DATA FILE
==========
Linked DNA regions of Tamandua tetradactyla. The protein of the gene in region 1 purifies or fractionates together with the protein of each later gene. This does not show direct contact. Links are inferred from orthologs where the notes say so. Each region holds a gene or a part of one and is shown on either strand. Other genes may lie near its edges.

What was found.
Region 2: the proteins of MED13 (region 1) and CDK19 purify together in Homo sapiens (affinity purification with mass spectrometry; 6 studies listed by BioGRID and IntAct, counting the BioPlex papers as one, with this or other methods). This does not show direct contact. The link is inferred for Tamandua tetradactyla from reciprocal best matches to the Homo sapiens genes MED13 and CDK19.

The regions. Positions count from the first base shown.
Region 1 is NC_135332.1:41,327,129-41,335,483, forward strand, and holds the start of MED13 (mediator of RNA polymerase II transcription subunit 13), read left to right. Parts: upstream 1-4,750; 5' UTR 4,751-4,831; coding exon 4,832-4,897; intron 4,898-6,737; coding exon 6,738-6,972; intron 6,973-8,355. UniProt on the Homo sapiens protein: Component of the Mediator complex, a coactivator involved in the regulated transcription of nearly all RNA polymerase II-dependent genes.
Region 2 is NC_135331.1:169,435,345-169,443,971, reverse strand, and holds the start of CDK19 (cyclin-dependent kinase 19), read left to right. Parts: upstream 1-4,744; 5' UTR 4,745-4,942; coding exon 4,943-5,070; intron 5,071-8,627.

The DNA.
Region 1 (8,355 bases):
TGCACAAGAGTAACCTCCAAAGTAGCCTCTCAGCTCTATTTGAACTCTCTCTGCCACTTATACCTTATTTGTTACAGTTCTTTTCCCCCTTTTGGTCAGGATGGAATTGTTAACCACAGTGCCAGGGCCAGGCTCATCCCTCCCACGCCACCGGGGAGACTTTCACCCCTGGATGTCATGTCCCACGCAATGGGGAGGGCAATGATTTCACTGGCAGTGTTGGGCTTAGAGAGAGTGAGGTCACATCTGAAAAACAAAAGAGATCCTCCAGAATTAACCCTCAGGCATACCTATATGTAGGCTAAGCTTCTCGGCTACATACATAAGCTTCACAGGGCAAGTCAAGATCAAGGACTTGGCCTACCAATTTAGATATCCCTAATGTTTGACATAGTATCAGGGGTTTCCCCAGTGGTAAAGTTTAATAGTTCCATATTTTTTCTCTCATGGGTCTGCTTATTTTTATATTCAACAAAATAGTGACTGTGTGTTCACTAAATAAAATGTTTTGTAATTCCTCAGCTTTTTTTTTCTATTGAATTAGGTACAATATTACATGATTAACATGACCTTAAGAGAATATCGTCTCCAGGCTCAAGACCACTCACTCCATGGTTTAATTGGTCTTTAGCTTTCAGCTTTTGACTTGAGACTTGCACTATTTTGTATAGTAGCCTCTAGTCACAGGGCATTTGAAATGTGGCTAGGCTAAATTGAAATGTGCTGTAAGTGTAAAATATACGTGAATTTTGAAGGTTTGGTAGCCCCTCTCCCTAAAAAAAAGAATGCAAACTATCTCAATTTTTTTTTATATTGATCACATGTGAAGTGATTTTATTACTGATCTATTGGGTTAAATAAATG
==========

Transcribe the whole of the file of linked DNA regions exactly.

Linked DNA regions of Tamandua tetradactyla. The protein of the gene in region 1 purifies or fractionates together with the protein of each later gene. This does not show direct contact. Links are inferred from orthologs where the notes say so. Each region holds a gene or a part of one and is shown on either strand. Other genes may lie near its edges.

What was found.
Region 2: the proteins of MED13 (region 1) and CDK19 purify together in Homo sapiens (affinity purification with mass spectrometry; 6 studies listed by BioGRID and IntAct, counting the BioPlex papers as one, with this or other methods). This does not show direct contact. The link is inferred for Tamandua tetradactyla from reciprocal best matches to the Homo sapiens genes MED13 and CDK19.

The regions. Positions count from the first base shown.
Region 1 is NC_135332.1:41,327,129-41,335,483, forward strand, and holds the start of MED13 (mediator of RNA polymerase II transcription subunit 13), read left to right. Parts: upstream 1-4,750; 5' UTR 4,751-4,831; coding exon 4,832-4,897; intron 4,898-6,737; coding exon 6,738-6,972; intron 6,973-8,355. UniProt on the Homo sapiens protein: Component of the Mediator complex, a coactivator involved in the regulated transcription of nearly all RNA polymerase II-dependent genes.
Region 2 is NC_135331.1:169,435,345-169,443,971, reverse strand, and holds the start of CDK19 (cyclin-dependent kinase 19), read left to right. Parts: upstream 1-4,744; 5' UTR 4,745-4,942; coding exon 4,943-5,070; intron 5,071-8,627.

The DNA.
Region 1 (8,355 bases):
TGCACAAGAGTAACCTCCAAAGTAGCCTCTCAGCTCTATTTGAACTCTCTCTGCCACTTATACCTTATTTGTTACAGTTCTTTTCCCCCTTTTGGTCAGGATGGAATTGTTAACCACAGTGCCAGGGCCAGGCTCATCCCTCCCACGCCACCGGGGAGACTTTCACCCCTGGATGTCATGTCCCACGCAATGGGGAGGGCAATGATTTCACTGGCAGTGTTGGGCTTAGAGAGAGTGAGGTCACATCTGAAAAACAAAAGAGATCCTCCAGAATTAACCCTCAGGCATACCTATATGTAGGCTAAGCTTCTCGGCTACATACATAAGCTTCACAGGGCAAGTCAAGATCAAGGACTTGGCCTACCAATTTAGATATCCCTAATGTTTGACATAGTATCAGGGGTTTCCCCAGTGGTAAAGTTTAATAGTTCCATATTTTTTCTCTCATGGGTCTGCTTATTTTTATATTCAACAAAATAGTGACTGTGTGTTCACTAAATAAAATGTTTTGTAATTCCTCAGCTTTTTTTTTCTATTGAATTAGGTACAATATTACATGATTAACATGACCTTAAGAGAATATCGTCTCCAGGCTCAAGACCACTCACTCCATGGTTTAATTGGTCTTTAGCTTTCAGCTTTTGACTTGAGACTTGCACTATTTTGTATAGTAGCCTCTAGTCACAGGGCATTTGAAATGTGGCTAGGCTAAATTGAAATGTGCTGTAAGTGTAAAATATACGTGAATTTTGAAGGTTTGGTAGCCCCTCTCCCTAAAAAAAAGAATGCAAACTATCTCAATTTTTTTTTATATTGATCACATGTGAAGTGATTTTATTACTGATCTATTGGGTTAAATAAATG